Matt waved once Scout reached him and both boys disappeared into the wood-line.
“Caleb, everything alright?” Brileigh met him at the door.
“Yeah, just a little distracted.” Caleb returned to his computer and scrolled through the search results under Hilary Ross's name. “Oh my word, I don't believe this.”
“What?” Brileigh docked his radio and hung up his pack.
“Do you remember the name Hilary Ross?” Caleb turned from his computer and faced his co-worker.
“Not off hand. Should I?” Brileigh poured himself some coffee and brought a cup to Caleb.
“Carrie's father, the plane crash, Verchante Distributers....you worked the case after I left.”
“That was like ten, maybe fifteen years ago, and as I recall you'd already done most of the work, all I had to do was close it up for you.” Brileigh settled in a nearby chair and unlaced his boots.
Caleb turned back toward the screen. Ghosts from his past tickled his spine as he reread the articles. Maybe he was the only one left that remembered the case, the one that cost the life of his father in law, and Walter Ross the loss of his six year old twins.
“Is it important?”
“I don't know yet, maybe.”
He wiped his face and tapped the keys of the computer. Maybe he should just leave well enough alone. Caleb pushed away from his computer and paced the station. The case was too close, to personal, for him. Not only did his wife lose her father, but as a result of the crash she miscarried their first child. Ghosts, he shivered as he lifted his coffee to his lips. Gregg Darme, the twins, Carrie, all of them gone, and it wasn't like him to dig up bones.
“Would Padraic know who she was?” Brileigh's voice brought him back to the present.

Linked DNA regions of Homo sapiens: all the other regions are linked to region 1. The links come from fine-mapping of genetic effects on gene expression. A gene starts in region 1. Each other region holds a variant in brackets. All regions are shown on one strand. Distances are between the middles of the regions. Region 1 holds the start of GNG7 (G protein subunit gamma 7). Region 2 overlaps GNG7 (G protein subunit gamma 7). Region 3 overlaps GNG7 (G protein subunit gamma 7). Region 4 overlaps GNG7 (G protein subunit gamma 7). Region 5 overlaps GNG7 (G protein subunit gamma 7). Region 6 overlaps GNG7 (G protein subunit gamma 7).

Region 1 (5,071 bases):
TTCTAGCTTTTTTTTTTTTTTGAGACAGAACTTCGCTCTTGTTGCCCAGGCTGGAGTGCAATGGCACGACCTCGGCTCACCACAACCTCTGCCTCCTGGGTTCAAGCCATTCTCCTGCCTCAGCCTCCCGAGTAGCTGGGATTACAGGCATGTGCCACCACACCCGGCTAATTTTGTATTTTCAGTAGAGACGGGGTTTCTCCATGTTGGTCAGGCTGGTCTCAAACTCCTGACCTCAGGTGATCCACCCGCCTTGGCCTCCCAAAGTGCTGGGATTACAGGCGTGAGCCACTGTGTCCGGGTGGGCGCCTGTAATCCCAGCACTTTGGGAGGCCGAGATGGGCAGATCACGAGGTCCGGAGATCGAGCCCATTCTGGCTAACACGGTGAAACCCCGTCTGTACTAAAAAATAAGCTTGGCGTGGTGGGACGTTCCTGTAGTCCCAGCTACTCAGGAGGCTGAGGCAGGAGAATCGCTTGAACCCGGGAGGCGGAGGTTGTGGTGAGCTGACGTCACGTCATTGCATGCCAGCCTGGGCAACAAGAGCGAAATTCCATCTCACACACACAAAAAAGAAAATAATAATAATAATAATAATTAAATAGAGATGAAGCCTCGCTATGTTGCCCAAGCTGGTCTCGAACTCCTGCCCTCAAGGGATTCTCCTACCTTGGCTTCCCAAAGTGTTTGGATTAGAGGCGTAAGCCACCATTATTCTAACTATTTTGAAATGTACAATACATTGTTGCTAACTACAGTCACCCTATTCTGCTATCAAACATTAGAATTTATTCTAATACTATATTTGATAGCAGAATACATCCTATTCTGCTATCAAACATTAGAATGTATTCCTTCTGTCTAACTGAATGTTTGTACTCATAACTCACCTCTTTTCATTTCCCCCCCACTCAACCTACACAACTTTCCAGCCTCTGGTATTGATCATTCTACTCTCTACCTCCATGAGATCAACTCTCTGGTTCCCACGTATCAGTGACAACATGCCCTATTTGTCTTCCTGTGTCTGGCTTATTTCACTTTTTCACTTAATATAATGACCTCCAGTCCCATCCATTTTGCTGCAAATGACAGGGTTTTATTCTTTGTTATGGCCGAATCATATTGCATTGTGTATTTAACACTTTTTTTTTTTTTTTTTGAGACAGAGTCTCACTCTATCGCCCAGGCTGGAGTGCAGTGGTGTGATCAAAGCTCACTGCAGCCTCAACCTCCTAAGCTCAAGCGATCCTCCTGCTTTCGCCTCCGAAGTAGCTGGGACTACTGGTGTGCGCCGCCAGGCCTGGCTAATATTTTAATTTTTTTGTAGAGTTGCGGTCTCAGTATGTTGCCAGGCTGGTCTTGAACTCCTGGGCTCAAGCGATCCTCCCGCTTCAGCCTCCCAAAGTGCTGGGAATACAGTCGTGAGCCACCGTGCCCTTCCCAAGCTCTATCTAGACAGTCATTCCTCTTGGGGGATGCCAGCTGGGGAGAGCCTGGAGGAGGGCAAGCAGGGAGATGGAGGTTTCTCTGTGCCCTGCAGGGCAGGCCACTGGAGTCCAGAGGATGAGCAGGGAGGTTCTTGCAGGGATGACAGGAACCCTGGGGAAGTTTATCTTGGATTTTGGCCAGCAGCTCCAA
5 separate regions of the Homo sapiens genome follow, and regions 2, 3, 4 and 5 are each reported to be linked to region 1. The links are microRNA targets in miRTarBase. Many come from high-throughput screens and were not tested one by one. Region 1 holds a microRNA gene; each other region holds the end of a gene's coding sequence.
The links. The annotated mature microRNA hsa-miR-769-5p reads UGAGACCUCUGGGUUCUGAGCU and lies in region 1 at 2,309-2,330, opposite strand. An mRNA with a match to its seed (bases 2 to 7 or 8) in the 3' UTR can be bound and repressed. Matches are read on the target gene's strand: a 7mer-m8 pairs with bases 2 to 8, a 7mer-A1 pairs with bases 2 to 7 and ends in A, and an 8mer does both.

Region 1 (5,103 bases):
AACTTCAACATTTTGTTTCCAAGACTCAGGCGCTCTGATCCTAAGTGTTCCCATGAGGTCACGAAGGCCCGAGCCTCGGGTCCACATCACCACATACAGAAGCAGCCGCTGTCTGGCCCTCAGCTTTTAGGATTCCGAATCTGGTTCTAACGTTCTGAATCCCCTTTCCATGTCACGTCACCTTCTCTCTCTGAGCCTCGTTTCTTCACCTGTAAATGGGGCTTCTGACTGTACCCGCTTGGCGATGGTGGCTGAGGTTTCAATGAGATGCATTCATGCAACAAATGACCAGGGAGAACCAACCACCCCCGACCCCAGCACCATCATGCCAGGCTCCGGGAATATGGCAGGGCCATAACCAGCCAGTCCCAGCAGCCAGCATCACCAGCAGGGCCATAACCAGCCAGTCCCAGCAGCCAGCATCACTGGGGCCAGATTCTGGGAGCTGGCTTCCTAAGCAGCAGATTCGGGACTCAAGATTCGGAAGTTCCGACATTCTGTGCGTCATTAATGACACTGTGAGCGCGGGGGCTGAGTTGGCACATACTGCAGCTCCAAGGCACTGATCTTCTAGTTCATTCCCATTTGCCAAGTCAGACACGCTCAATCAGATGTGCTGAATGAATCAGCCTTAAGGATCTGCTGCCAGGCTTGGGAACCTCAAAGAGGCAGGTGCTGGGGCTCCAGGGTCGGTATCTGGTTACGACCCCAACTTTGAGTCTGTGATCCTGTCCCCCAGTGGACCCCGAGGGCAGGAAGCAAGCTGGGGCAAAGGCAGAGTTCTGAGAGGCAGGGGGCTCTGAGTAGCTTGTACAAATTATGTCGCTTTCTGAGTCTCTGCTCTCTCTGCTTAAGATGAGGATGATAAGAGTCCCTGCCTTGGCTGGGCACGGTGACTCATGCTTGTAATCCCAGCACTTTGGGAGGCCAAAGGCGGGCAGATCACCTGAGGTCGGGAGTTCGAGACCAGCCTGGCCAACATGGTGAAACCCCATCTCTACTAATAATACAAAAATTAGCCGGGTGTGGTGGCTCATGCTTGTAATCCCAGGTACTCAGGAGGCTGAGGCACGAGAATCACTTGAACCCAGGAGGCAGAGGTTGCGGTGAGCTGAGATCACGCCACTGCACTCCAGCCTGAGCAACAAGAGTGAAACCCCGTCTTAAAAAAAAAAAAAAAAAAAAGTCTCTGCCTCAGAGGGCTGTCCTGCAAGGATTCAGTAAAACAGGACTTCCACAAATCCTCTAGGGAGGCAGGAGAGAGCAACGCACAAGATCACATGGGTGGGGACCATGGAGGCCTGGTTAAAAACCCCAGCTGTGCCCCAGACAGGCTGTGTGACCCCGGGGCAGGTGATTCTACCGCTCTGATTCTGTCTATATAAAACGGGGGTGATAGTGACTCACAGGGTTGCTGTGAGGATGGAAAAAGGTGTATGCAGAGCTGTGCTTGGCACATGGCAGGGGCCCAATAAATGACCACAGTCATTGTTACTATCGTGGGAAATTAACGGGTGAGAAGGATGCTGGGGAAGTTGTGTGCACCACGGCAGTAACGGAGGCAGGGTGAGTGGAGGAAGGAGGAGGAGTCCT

“Maybe, but like you said, it was a long time ago.”
“If it had something to do with the Darme family, Padraic would remember.”
Caleb nodded his head in agreement. He sat down at his computer and re-looked at the articles about the Ross Twins and debated calling Padraic. The whole thing would open old wounds, he tapped his fingers on his phone. She hasn't done anything wrong. God why can't I just let this go?
Caleb tried to redirect his thoughts but nothing could detour him from the fact that Hillary Ross wandered the Colter Bay trails alone. Her inability to look at him as he tried to communicate with her, bothered him, but truly the question that plagued his mind was; where did she get those bruises? The length of her arms her face, her neck, he managed to hold his tongue and not stare in her presence, but here in the afterthought, he felt compelled to help her.
Caleb dialed Padraic's number and released his breath when he received his voice-mail. He didn't bother to leave a message. Padraic seldom answered his phone and the times he checked his messages were even less than that.
Two days later Caleb paced the floor of Range Control. His concern premature, but nonetheless his conscience couldn't bear the burden of his mind. His first instinct was to scour the area himself and try to find her, but time was not in his favor and he had his two boys to consider. There was only one person in Colter Bay that could track her down out without a hitch. Padraic practically raised himself in those mountains and knew all the places on and off trail that offered refuge.
“There's something wrong with her.” Caleb added some medical supplies to Padraic's pack and finished a radio check.
“You wouldn't have called me if there wasn't.” Padraic hoisted the frame onto his back and secured his radio.
“I'm serious, remember what I told you. I don't want you to approach her, she hasn't done anything wrong. She hasn't really even been gone long enough to warrant a search. My gut just tells me something is up. It's like if the demons didn't get her, then the wolves probably did.” Caleb followed him out to the trail-head.
“Let's hope that premonition is premature too.” Padraic pushed his silky black hair away from his face and glanced at the rising sun.
“Looked like she's already wrestled a few grizzlies from the bruises she on her.” Caleb sighed looking toward the majestic falls.
“She's deaf, has a dog with her and was headed toward Wilderness Fall. You always give me the most interesting assignments Caleb.”
“Don't want you to get bored.” Caleb stepped away as Padraic adjusted his pack and started up the trail.
“I wouldn't mind a little boredom once in a while.”